Interactive Exploration of Physically-Observable Objective Vortices in Unsteady 2D Flow
KAUST DepartmentComputer Science Program
Computer, Electrical and Mathematical Science and Engineering (CEMSE) Division
King Abdullah University of Science and Technology (KAUST), Visual Computing Center, Thuwal, Saudi Arabia, 23955-6900
Visual Computing Center (VCC)
Permanent link to this recordhttp://hdl.handle.net/10754/672068
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AbstractState-of-the-art computation and visualization of vortices in unsteady fluid flow employ objective vortex criteria, which makes them independent of reference frames or observers. However, objectivity by itself, although crucial, is not sufficient to guarantee that one can identify physically-realizable observers that would perceive or detect the same vortices. Moreover, a significant challenge is that a single reference frame is often not sufficient to accurately observe multiple vortices that follow different motions. This paper presents a novel framework for the exploration and use of an interactively-chosen set of observers, of the resulting relative velocity fields, and of objective vortex structures. We show that our approach facilitates the objective detection and visualization of vortices relative to well-adapted reference frame motions, while at the same time guaranteeing that these observers are in fact physically realizable. In order to represent and manipulate observers efficiently, we make use of the low-dimensional vector space structure of the Lie algebra of physically-realizable observer motions. We illustrate that our framework facilitates the efficient choice and guided exploration of objective vortices in unsteady 2D flow, on planar as well as on spherical domains, using well-adapted reference frames.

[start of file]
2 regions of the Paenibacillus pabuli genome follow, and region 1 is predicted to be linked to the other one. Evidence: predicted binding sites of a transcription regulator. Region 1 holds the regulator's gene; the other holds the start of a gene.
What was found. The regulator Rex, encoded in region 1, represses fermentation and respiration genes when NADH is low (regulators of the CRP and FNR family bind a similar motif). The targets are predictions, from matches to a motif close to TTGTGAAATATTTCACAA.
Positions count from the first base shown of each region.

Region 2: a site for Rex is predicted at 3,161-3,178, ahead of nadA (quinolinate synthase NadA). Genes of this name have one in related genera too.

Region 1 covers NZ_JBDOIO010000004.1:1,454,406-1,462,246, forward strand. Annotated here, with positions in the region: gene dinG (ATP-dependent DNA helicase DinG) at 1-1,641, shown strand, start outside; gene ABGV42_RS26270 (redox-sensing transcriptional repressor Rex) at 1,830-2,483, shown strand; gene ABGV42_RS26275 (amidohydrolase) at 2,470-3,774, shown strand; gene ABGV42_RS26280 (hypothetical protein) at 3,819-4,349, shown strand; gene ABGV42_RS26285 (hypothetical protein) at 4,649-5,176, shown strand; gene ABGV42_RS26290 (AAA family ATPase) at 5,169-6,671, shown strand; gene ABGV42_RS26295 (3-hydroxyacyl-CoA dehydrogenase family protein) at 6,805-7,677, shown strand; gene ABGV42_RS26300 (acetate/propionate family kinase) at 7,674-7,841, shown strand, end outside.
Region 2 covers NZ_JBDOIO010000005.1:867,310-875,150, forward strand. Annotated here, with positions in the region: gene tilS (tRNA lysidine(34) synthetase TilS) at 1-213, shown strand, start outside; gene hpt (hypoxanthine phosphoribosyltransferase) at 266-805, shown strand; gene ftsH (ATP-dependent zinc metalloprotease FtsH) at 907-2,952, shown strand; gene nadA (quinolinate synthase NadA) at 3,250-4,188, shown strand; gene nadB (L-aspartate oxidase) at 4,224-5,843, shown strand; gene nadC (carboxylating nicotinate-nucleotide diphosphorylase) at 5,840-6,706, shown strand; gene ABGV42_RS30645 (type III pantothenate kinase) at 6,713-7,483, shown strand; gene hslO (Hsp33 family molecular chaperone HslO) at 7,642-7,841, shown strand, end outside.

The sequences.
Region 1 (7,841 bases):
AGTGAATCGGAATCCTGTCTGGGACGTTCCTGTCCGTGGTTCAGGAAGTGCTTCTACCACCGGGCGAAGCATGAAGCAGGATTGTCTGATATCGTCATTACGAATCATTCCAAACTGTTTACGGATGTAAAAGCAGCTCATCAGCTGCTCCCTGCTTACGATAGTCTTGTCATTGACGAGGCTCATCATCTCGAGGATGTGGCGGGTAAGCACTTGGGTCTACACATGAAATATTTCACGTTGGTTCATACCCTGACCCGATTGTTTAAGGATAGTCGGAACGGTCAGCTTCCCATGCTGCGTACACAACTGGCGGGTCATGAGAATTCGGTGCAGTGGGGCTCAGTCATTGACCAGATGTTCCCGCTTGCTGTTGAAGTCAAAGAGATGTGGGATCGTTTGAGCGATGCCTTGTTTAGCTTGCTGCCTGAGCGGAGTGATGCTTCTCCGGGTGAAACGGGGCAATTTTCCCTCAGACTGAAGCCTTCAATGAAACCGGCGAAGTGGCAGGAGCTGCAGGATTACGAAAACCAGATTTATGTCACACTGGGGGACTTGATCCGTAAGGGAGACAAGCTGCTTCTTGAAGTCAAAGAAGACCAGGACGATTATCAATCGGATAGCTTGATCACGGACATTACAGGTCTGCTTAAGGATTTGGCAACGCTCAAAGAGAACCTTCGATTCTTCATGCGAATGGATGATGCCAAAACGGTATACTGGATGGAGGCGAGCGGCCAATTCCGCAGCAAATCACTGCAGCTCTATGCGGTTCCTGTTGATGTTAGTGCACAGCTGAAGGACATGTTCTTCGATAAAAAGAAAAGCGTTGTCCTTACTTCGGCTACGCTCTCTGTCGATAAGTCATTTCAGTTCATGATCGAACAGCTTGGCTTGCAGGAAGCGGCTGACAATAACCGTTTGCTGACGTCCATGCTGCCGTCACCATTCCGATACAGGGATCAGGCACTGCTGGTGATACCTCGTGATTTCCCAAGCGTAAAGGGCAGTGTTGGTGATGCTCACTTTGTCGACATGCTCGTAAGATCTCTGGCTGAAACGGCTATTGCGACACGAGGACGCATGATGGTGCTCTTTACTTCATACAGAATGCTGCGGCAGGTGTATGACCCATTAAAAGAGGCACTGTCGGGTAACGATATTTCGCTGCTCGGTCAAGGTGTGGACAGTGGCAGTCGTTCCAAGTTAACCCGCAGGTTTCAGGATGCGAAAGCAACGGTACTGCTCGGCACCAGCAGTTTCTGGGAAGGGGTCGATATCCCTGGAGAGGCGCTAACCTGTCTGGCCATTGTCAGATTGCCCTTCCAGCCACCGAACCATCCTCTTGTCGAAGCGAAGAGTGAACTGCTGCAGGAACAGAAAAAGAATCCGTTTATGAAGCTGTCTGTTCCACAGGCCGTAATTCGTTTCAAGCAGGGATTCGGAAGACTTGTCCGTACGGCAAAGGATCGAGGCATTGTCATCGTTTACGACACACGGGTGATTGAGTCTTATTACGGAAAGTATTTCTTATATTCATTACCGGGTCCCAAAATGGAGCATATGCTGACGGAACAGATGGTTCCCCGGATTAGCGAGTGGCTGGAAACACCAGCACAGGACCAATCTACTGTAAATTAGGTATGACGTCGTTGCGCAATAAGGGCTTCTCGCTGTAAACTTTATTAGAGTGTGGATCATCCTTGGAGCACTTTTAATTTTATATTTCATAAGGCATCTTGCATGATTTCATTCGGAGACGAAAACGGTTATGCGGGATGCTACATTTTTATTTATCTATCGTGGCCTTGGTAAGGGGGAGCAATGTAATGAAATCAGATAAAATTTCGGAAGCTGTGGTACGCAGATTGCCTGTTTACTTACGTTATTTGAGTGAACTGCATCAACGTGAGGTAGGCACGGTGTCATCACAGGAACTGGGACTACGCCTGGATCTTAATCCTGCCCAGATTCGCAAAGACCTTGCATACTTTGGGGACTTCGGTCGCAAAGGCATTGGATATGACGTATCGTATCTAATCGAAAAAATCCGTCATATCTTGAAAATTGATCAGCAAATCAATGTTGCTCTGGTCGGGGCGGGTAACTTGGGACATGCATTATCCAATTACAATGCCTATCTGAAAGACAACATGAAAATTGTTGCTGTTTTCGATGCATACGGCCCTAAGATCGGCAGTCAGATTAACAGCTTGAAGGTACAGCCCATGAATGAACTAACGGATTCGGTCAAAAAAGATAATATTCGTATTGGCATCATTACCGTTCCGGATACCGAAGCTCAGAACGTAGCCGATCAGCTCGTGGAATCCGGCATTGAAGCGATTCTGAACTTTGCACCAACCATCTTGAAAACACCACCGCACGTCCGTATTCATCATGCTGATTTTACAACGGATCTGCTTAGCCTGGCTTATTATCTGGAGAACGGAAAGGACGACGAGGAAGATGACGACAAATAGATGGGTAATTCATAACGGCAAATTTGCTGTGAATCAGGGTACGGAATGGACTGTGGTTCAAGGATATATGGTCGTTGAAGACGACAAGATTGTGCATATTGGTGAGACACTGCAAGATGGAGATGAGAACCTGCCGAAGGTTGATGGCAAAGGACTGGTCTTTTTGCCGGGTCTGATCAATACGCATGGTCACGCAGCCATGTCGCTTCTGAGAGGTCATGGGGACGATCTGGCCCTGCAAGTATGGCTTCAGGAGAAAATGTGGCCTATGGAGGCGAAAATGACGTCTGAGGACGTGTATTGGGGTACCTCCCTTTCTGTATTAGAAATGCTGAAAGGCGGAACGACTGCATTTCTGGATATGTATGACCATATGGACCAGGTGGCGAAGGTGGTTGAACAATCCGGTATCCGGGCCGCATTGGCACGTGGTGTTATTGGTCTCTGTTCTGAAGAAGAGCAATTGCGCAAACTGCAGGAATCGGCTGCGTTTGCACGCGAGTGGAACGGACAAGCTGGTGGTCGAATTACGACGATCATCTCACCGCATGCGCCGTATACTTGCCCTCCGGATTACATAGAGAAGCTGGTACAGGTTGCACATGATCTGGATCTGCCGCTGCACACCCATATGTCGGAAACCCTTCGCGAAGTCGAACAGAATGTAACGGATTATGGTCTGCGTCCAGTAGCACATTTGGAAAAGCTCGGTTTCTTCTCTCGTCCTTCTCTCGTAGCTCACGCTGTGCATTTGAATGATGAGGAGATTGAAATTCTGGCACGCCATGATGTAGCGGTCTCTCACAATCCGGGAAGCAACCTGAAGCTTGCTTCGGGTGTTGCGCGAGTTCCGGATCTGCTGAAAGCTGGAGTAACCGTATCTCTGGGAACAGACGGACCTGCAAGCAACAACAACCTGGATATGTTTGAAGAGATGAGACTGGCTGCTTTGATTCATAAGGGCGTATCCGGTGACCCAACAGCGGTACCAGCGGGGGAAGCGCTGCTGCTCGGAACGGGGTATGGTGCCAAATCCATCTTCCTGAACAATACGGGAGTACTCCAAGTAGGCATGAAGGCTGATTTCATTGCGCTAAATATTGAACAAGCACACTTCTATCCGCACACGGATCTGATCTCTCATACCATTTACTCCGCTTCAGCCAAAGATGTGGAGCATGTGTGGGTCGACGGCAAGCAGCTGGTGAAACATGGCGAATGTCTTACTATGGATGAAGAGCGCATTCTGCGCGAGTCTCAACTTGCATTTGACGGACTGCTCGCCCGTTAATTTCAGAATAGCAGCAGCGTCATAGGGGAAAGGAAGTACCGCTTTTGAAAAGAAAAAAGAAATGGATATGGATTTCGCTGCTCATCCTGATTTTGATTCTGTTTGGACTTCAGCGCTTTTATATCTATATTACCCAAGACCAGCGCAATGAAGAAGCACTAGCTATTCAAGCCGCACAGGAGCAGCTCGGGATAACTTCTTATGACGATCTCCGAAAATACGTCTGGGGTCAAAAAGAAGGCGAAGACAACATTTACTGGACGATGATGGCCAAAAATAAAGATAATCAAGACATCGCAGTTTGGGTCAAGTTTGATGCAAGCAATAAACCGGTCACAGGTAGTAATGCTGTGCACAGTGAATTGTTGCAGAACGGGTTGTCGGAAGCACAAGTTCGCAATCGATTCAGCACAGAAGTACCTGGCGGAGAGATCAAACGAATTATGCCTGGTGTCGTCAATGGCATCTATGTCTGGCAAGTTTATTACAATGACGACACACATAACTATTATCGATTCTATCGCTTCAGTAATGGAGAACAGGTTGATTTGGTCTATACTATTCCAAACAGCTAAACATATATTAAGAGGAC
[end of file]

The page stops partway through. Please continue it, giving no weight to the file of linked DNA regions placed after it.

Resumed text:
CitationZhang, X., Hadwiger, M., Theul, T., & Rautek, P. (2021). Interactive Exploration of Physically-Observable Objective Vortices in Unsteady 2D Flow. IEEE Transactions on Visualization and Computer Graphics, 1–1. doi:10.1109/tvcg.2021.3115565
SponsorsWe thank Anna Fruhstuck for help with the figures and the video. This work was supported by King Abdullah University of Science and Technology (KAUST). This research used resources of the Core Labs of King Abdullah University of Science and Technology.